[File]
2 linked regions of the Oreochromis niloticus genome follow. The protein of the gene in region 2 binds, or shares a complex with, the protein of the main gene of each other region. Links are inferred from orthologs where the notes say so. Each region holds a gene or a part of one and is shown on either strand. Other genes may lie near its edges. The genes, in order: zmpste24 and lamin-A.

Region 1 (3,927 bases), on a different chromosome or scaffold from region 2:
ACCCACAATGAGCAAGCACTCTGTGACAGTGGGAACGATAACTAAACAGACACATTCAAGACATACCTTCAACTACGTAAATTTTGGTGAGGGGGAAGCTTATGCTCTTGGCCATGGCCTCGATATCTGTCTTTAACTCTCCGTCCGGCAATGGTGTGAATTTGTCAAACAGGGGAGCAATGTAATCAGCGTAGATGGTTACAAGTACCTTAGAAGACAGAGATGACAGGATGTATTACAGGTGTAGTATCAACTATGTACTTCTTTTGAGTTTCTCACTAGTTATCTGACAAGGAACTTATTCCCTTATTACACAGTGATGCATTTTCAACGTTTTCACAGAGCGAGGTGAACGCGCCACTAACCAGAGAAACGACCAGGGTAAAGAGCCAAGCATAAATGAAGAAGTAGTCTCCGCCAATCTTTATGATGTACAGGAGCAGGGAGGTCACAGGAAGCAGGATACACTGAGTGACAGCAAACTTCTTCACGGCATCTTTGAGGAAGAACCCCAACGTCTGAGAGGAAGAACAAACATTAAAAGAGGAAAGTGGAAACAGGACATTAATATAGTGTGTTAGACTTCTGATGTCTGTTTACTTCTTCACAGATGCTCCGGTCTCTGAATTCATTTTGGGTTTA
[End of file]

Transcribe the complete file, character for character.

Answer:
2 linked regions of the Oreochromis niloticus genome follow. The protein of the gene in region 2 binds, or shares a complex with, the protein of the main gene of each other region. Links are inferred from orthologs where the notes say so. Each region holds a gene or a part of one and is shown on either strand. Other genes may lie near its edges. The genes, in order: zmpste24 and lamin-A.

Region 1 (3,927 bases), on a different chromosome or scaffold from region 2:
ACCCACAATGAGCAAGCACTCTGTGACAGTGGGAACGATAACTAAACAGACACATTCAAGACATACCTTCAACTACGTAAATTTTGGTGAGGGGGAAGCTTATGCTCTTGGCCATGGCCTCGATATCTGTCTTTAACTCTCCGTCCGGCAATGGTGTGAATTTGTCAAACAGGGGAGCAATGTAATCAGCGTAGATGGTTACAAGTACCTTAGAAGACAGAGATGACAGGATGTATTACAGGTGTAGTATCAACTATGTACTTCTTTTGAGTTTCTCACTAGTTATCTGACAAGGAACTTATTCCCTTATTACACAGTGATGCATTTTCAACGTTTTCACAGAGCGAGGTGAACGCGCCACTAACCAGAGAAACGACCAGGGTAAAGAGCCAAGCATAAATGAAGAAGTAGTCTCCGCCAATCTTTATGATGTACAGGAGCAGGGAGGTCACAGGAAGCAGGATACACTGAGTGACAGCAAACTTCTTCACGGCATCTTTGAGGAAGAACCCCAACGTCTGAGAGGAAGAACAAACATTAAAAGAGGAAAGTGGAAACAGGACATTAATATAGTGTGTTAGACTTCTGATGTCTGTTTACTTCTTCACAGATGCTCCGGTCTCTGAATTCATTTTGGGTTTA